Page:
“Bouef en daube” from “Recipes from my Mother for my Daughter”

Anna: This is described as a hearty dish perfect for cold evenings. I know it’s July but it feels like the right supper for today. For this whole month actually.

Peter: It does feel like a wintery dish, but it’s very nice.

Anna: It’s been cooking away in the oven all afternoon making the house smell lovely. Julie, was it easy to make?

Julie: Very easy, yes.

Peter: You can definitely taste the orange peel. It makes it a bit different from your normal beef stew.

Anna: En daube apparently means from Provence. So we are eating this in honour of Kirstin who is in Provence right now. Enjoying beautiful summer weather, not eating stew because it’s cold and wintery.

Peter: Can I have that last bit? The bit you made me put back before because I’d taken more than my share?

Anna: You may.

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“Bouef en daube” from “Recipes from my Mother for my Daughter”

“Red Wine and Chorizo Risotto” from “A Taste of Home”

Judy: Yum, yum, yum.

John: You have to say more than that.

Judy: It’s very moreish. Fantastic flavours.

John: It definitely needs an intercourse interval though.

Peter: Boom boom!

John: Because it’s heavy and rich. Like an Italian princess.

Peter: Are you just back from the northern club circuit?

John: I have nothing against Italy, just the Bunga Bunga…..

Judy: It’s definitely not Bunga Bunga.

Anna: I’m lost now.  It’s very winterish I think, quite heavy.

Judy: It’s not heavy, it’s light. I think risotto is always light, at any time of year. The textures are wonderful. The al dente rice, with the crunchy onion, and the chorizo.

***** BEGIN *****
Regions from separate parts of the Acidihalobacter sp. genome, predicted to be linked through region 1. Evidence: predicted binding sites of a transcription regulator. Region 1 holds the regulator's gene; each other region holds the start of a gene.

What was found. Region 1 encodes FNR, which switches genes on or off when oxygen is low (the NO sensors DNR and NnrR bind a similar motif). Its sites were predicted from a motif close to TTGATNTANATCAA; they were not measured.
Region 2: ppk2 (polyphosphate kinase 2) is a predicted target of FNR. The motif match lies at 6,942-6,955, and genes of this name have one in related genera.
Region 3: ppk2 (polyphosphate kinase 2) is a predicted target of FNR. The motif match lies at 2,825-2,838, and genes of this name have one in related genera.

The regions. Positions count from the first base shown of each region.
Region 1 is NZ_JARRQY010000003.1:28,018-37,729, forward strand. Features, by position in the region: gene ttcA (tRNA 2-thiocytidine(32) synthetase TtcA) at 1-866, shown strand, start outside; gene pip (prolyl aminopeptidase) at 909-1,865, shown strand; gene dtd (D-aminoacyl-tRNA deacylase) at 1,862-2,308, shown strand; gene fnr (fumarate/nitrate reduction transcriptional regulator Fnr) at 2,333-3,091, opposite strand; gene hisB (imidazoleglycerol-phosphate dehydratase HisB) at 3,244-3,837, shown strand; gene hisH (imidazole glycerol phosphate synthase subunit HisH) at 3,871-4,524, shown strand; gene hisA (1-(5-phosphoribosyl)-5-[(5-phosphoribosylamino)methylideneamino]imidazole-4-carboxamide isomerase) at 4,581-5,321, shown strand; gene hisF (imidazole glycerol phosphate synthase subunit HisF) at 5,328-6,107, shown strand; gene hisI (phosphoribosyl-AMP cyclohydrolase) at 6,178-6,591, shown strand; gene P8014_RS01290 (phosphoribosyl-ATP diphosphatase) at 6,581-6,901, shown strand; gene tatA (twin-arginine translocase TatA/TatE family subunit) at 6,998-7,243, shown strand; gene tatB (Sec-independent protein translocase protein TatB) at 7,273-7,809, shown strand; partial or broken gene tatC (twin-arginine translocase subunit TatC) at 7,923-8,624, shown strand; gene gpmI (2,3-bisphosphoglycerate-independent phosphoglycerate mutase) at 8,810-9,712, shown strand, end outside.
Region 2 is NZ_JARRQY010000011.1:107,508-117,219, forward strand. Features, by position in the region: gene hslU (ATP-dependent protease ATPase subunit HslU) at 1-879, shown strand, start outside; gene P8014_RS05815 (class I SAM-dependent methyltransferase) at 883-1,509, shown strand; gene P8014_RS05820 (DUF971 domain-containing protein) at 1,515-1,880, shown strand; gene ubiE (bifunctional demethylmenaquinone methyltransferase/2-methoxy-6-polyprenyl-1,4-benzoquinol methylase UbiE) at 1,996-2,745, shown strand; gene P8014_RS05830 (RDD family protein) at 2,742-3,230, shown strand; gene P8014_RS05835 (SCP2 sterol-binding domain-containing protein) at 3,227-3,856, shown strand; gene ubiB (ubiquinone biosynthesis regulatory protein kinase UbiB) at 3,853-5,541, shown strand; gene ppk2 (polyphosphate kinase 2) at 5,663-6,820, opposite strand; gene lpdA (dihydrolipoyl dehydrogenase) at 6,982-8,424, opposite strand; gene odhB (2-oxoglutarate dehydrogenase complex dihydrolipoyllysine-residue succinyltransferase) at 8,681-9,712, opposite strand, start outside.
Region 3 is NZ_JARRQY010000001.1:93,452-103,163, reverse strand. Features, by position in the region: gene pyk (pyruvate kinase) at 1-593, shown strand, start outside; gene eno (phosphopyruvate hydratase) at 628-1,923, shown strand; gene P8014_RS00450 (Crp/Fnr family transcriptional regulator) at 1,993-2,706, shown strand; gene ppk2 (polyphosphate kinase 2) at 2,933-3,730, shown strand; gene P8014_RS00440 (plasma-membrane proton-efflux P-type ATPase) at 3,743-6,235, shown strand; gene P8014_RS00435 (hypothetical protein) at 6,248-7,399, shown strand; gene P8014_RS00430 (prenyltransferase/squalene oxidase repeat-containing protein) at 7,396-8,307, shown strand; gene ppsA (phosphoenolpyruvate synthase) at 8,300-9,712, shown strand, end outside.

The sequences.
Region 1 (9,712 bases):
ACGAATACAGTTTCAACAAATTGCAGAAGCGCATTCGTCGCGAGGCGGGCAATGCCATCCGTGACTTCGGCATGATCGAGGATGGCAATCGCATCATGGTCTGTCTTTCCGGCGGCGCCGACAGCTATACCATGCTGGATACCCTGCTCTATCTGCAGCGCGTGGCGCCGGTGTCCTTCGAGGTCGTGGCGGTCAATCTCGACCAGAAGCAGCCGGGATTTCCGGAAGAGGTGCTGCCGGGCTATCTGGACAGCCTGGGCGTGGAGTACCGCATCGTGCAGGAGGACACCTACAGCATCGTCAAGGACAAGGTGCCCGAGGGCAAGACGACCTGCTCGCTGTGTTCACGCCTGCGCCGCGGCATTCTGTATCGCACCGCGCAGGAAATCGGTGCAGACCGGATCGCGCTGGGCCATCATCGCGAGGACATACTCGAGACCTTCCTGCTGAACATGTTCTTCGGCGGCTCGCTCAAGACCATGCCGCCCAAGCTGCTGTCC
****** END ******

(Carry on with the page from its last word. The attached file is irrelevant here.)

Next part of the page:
John: It is quite regal.

Judy: Like the Italian princess.

John: It would go well with a Verdi opera.

Anna: Which one?

Judy: Il Trovatore.

Peter: Well I thought it was unctuous.  It had a refreshing blend of large bits of chorizo and small bits of chorizo. I think it was the surprise and delight of the dish.

Judy: I agree with that. At first I thought there were only small bits and then I found the large bits.

Anna: That was by accident rather than design. The chorzio fell apart when I was cutting it up.

Peter: Did you like the way she structured the recipe? It looks quite simple to me.  Compared to, say, Jamie’s 30 second Whatsits…..

Anna: It was great. Easy to follow, easy to make, delicious to eat. Though a bit hot to make on a hot, muggy night. But well worth it. I will be making this again.

Judy: And I will be copying the recipe from you!

“Red Wine and Chorizo Risotto” from “A Taste of Home”

“Baked sea bass with saffron potatoes” and “Strawberries in red wine with cream cheese and basil” from “Good Things to Eat”

Anna: Why did you choose this, Kirstin?

Kirstin: Because Pat’s a vegetarian!

Zoe: So, it’s all your fault! You know what, everything’s his fault.

Pat: It’s my lot in ife.

Kirstin: No, seriously, I like sea bass. It was a good excuse to cook fish…I rarely cook fish for lots of people, so it was a good challenge.

Tom: I liked the potatoes. They were like chips crossed with crisps!

Peter: Was there a lot of saffron in there?

Continue reading ““Baked sea bass with saffron potatoes” and “Strawberries in red wine with cream cheese and basil” from “Good Things to Eat””

“Baked sea bass with saffron potatoes” and “Strawberries in red wine with cream cheese and basil” from “Good Things to Eat”

“Strawberry Sorbet” versus “Raspberry and Red Wine Sorbet” from “The River Cafe Cook Book”

Kirstin: These are both sorbets, but one of them, the raspberry one, contains a very small amount of wine and double cream. The raspberry one was much easier to make; the strawberry one involved hulling a lot of strawberries. I used an ice-cream machine for both of them, but you don’t need one. So which one will my guests (Georgia, Alex, Tom M and Kathryn) prefer?

Georgia: The raspberry is slightly tart… slightly fizzy! What’s that word?

Tom M: Petillant.

Kathryn: Like a sherbet!

Kirstin: The raspberry one has a little bit of cream, which a sorbet is not supposed to have.

Georgia: Why? Maybe it’s to make sure it’s not too icy.

Continue reading ““Strawberry Sorbet” versus “Raspberry and Red Wine Sorbet” from “The River Cafe Cook Book””

“Strawberry Sorbet” versus “Raspberry and Red Wine Sorbet” from “The River Cafe Cook Book”